Staff Picks

 Comment on a review by clicking on its title. You can also write your thoughts about any book on our Facebook Wall. When you're in the Library, be sure to browse the "Staff Picks" display for additional staff suggestions.

You can still access reviews from pre-September 2012 for Adults and Children.

The Black Count

Glory, Revolution, Betrayal, and the Real Count of Monte Cristo
The Black Count by Tom Reiss

 This year’s Pulitzer Prize winner in Biography was also the best book I’ve listened to in 2013. The Black Count by Tom Reiss is both informative and entertaining. Read by Paul Michael, an actor who gave the story even more depth with his expressive style and excellent pronunciation, this book is a step above the average biography. I was enthralled not only by the amazing adventures of the man who was the inspiration for the Count of Monte Cristo but by the writing style of the author.

Few books have engrossed me like the Black Count. The impact of French culture in European and American thought became clear in this fascinating book. In this book, I learned the origins of how slavery took on its racial overtones with its codification in the French colonies. Reiss also outlines the famine and deadly bureaucracy that lead to rabid violence of the French Revolution. Before reading this book, I knew the government of Robespierre was backwards but never so backwards as to order thousands of pikes in the age of the musket. Reiss weaves many facts and stories together to create the complex taspesty that is Alex Dumas. The Black Count himself, Alexander Dumas,  was so astounding in both character and deed, Napoleon Bonaparte found him to be a threat.  His humanity in the face of the mob, his love story that inspires and his fantastic fighting skills make him a hero for the ages.

Although, The Black Count was at times hard to stomach (Warning: Do not read the section about the Vendée before sleeping)it is well researched and shows an understanding of French, Creole and African culture that few authors can produce in one book. Tom Reiss’s skill in writing this non-fiction title allows the reader to be immersed in the 18th century. I would whole hearted recommend this book for adults and older teens who like books or movies that have action, adventure or history. Fans of Horatio Hornblower and fans of the Die Hard franchise alike will find this to be an enjoyable read.

View more by: 

Out of Our Minds

2011

If you have a child in public schools or even if you don’t, you have likely heard of the Common Core curriculum. Common Core sets benchmarks in learning for each grade level K-12. Here is a quick overview directly from the Wisconsin Department of Public Instruction.

“Academic standards are expectations for what students should know and be able to do in kindergarten through 12th grade.   The Common Core State Standards articulate this knowledge and skills in the areas of English language arts and mathematics.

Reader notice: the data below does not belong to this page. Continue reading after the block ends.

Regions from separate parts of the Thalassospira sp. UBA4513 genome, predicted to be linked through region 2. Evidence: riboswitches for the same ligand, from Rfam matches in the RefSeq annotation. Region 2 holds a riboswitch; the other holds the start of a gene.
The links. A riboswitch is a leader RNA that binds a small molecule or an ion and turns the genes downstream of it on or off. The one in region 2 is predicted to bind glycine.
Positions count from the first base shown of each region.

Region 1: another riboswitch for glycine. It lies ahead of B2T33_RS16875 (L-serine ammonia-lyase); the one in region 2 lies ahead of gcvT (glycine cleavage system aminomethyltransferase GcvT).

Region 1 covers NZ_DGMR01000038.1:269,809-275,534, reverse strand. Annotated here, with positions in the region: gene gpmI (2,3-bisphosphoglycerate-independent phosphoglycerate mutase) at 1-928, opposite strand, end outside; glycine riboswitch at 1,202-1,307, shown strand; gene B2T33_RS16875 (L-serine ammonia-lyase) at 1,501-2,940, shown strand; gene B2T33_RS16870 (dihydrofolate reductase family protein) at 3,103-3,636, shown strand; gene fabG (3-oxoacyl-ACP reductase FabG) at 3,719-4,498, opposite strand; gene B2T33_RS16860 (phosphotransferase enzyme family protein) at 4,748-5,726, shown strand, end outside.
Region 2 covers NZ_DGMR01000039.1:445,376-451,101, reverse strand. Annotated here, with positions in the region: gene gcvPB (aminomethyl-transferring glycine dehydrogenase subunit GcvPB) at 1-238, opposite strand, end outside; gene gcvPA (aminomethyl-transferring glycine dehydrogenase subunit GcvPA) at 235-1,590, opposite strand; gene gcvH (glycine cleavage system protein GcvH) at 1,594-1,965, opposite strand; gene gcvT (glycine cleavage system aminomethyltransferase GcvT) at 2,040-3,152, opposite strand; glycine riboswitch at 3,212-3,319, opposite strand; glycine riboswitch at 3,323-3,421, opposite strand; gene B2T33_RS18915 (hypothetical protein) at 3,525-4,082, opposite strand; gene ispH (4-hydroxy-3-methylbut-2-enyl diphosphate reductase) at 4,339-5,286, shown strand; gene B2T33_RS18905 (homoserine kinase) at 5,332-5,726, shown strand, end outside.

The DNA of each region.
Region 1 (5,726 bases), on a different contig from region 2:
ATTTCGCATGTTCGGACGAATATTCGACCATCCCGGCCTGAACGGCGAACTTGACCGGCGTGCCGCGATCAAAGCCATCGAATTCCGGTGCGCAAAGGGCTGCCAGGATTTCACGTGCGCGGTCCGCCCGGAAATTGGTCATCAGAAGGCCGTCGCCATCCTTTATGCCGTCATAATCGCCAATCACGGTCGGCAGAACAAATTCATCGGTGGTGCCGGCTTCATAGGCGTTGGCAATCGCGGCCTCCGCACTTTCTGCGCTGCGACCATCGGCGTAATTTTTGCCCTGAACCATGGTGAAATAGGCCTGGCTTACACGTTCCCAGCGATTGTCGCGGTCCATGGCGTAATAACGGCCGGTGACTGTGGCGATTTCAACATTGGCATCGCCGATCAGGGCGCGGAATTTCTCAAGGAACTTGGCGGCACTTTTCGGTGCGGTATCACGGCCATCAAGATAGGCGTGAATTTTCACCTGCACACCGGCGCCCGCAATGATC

Example English language arts CCSS from grade 3: Determine the main idea of a text; recount the key details and explain how they support the main idea (Informational Reading, 3.2)”

Educator and author Ken Robinson challenges the notion that education can be distilled into an age based / grade level based, one size fits all approach, that every child in fourth grade should be at the same level of knowledge. In his book, Out of Our Minds he challenges the idea that all children should be expected to know the same materials at the same age. He even challenges the notion that children should be broken up into grades the way traditional schools do. More importantly he argues that education today has turned “septic,” that we have cut away important pieces (the arts) in order to force a focus on reading, math and science. Robinson argues that in today’s market it the ability to thinking creatively and form original ideas will be more important than many of the items the current educational system has pushed to the top of the list.

 

Whether you agree or disagree with Robinson’s reasoning he does build a solid case for his beliefs and the book gives a lot of food for thought. I would highly recommend this book for anyone interested in education.  If you don’t have time to get through the book I would at least give his TED Talk a listen, it clocks in at around twelve minutes and is certainly worth the time spent. 

View more by: 

Tha Abandoned

1950
The Abandoned

I was thrilled to see this has been reissued!  This is the first book I remember needing to own.  I was so worried someday I would not be able to find it at my library!  Peter Brown is a young boy who desperately wants to have a cat.  See why I was hooked right from the start? Nanny says absolutely not.  What a mean nanny!  Peter sees a chance to save a stray from a terrible fate, but ends up having a serious accident of his own.  All is not lost.  When Peter wakes up, he finds he has turned into a cat himself!  Luckily he meets Jennie, a streetwise survivor.  She and Peter have many adventures, some of which are not very nice.  Think Wizard of OZ for a cat instead of Dorothy.  I loved it forty years ago, and still have fun reading it now.